It happened on the bus to Jerusalem

Tuvia Brodie,

לבן ריק
לבן ריק
צילום: ערוץ 7
Tuvia Brodie
Tuvia Brodie has a PhD from the University of Pittsburgh under the name Philip Brodie. He has worked for the University of Pittsburgh, Chatham College and American Express. He and his wife made aliyah in 2010. All of his children have followed. He believes in Israel's right to exist. He believes that the words of Tanach (the Jewish Bible) are meant for us. His blog address is http://tuviainil.blogspot.com He usually publishes 3-4 times a week on his blog and 1-3 times at Arutz Sheva. Please check the blog regularly for new posts.

My wife and I travel into Jerusalem on a regular basis. When we go, we travel by bus. Usually, we travel in the morning.

We are typical bus riders. We are exactly like public transport riders everywhere. We mind our own business. We watch the passing scenery. We wait patiently for our stop.

We’re no different from any other riders who aren’t reading, talking to a friend or, as we occasionally see someone doing, saying morning prayers. We’re like morning commuters everywhere in the world (except, of course, for those morning pray-ers; that’s an Israel thing).

Here’s a story about a morning commute in Israel. I don’t believe this kind of story happens elsewhere. At least, I never saw it on any subway or bus in any American city I’ve ever been to or lived in.

One morning, a young friend of ours was traveling to Jerusalem by bus. As usual, the bus was full. On her bus, there was a middle-aged woman with five or six children, perhaps ages 9-11. 

At one point early in the ride, the middle-age woman began speaking aloud to her group of children. She was loud enough for most in the bus to hear.

From her words, it seemed this woman was taking her group on a ‘history day-trip’ into Jerusalem—something many here do.  After all, Jerusalem is filled with history. It’s filled with places to talk about.

Apparently, this woman wanted to use her time on the bus to review with the children material she may have already taught them.  She asked a history-related question, then waited for one of the children to answer.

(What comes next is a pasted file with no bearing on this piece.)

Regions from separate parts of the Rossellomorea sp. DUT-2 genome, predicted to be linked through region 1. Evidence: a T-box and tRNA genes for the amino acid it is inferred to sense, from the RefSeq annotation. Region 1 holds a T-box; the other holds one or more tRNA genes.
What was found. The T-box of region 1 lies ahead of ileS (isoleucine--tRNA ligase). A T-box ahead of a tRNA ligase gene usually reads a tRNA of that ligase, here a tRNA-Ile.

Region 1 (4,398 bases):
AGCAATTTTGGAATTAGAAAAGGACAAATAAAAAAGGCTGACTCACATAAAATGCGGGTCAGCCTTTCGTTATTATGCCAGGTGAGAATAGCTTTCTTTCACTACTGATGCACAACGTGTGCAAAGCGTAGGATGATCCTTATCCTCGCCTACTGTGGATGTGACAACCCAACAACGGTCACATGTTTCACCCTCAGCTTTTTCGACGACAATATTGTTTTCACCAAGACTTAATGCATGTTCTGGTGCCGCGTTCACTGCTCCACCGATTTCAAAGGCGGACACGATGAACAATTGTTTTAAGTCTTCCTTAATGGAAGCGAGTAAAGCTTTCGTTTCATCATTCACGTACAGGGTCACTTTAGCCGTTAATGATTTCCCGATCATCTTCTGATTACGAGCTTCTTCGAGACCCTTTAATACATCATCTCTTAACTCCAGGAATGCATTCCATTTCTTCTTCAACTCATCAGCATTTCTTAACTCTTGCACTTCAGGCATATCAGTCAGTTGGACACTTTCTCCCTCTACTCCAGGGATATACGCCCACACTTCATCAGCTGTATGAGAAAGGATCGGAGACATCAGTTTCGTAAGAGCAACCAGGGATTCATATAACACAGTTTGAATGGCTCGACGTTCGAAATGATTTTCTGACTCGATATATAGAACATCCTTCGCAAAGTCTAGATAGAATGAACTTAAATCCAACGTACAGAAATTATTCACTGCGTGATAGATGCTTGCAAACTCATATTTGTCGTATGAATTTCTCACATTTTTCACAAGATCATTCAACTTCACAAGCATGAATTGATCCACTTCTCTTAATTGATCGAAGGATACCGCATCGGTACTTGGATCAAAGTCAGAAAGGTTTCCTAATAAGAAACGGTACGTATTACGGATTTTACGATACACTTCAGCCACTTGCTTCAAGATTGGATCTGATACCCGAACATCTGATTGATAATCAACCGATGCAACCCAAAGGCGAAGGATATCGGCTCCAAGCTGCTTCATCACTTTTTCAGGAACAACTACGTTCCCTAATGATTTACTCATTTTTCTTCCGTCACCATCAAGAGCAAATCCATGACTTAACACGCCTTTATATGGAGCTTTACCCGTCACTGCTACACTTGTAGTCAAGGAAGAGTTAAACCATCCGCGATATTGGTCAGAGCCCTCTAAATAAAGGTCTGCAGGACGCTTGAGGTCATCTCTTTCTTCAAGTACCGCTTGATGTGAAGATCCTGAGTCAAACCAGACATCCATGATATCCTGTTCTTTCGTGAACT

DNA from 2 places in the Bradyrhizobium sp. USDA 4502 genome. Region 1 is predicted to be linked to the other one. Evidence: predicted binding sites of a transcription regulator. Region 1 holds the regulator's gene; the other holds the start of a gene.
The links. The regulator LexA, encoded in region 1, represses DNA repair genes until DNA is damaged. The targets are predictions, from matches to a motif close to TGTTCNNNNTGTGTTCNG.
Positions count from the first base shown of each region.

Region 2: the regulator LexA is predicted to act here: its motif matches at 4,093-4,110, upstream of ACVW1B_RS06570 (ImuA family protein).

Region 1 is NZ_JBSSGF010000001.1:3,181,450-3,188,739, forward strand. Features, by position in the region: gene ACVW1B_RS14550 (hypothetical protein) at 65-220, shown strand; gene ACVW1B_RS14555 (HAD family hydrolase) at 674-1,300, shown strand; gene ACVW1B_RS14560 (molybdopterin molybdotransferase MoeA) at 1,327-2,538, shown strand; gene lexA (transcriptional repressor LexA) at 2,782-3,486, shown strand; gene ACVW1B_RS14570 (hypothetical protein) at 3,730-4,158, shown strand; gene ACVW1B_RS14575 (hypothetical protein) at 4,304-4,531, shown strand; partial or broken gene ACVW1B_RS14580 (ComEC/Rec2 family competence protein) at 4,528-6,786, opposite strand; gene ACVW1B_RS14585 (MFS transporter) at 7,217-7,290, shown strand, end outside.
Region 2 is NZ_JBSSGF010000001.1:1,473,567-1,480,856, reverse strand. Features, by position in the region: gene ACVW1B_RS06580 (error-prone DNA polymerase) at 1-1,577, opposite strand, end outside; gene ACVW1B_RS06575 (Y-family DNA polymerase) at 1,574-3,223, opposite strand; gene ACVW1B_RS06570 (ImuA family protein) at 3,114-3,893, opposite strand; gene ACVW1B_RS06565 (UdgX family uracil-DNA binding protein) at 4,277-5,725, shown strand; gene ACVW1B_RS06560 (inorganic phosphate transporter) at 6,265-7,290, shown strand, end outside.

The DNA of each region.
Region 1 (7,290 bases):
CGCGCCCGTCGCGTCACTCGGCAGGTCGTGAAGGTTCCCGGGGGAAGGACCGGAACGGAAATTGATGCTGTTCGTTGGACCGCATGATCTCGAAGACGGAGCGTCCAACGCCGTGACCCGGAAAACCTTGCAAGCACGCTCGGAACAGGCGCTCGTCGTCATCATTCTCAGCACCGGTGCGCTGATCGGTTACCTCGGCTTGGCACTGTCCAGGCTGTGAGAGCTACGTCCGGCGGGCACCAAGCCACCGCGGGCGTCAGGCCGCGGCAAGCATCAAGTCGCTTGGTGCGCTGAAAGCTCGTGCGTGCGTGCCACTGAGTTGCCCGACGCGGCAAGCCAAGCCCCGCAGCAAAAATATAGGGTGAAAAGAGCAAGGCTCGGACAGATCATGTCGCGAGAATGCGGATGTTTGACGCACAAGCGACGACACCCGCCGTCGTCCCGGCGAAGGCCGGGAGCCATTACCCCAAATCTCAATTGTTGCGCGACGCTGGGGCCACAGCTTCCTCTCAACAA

The first question was fine. She asked, a child answered. But at the second question, one of the other riders, an adult, called out the answer.

The middle-aged woman said, ‘shhh, let the children answer’. As the bus continued on towards Jerusalem, she asked another question. Two other riders called out answers.

By the time she got to the fifth question, half the bus was calling out answers.  Since this is Israel, the middle-aged woman asking the questions did what any ‘real Israeli’ would do in such a circumstance: she raised her voice. She called out, ‘now this next question is really tough”.

That did it: our young friend couldn’t resist any longer. She found herself whispering her own answers to the questions. Others near her whispered or called out their answers. When someone called out a correct answer, other riders cheered for that person.

They say Israel is family. They’re right. That bus ride proved it: we’re all in this together!

Here’s a question for you who dwell in exile: what are your public interactions like with people you don’t know?  Do you cheer aloud for them on your bus?

If you live in exile, this particular story contains a message for you: come home. Return to ‘family’.

Make aliyah. Move to Israel.

The longer you live here, the more you’ll smile at what you see and hear. The longer you live here, the better you’ll get at answering questions you’ll hear on a bus—or in a mall or while waiting in line or while…

Come join us. Somewhere in Israel, there’s a history question waiting for your answer.

Shabbat  shalom.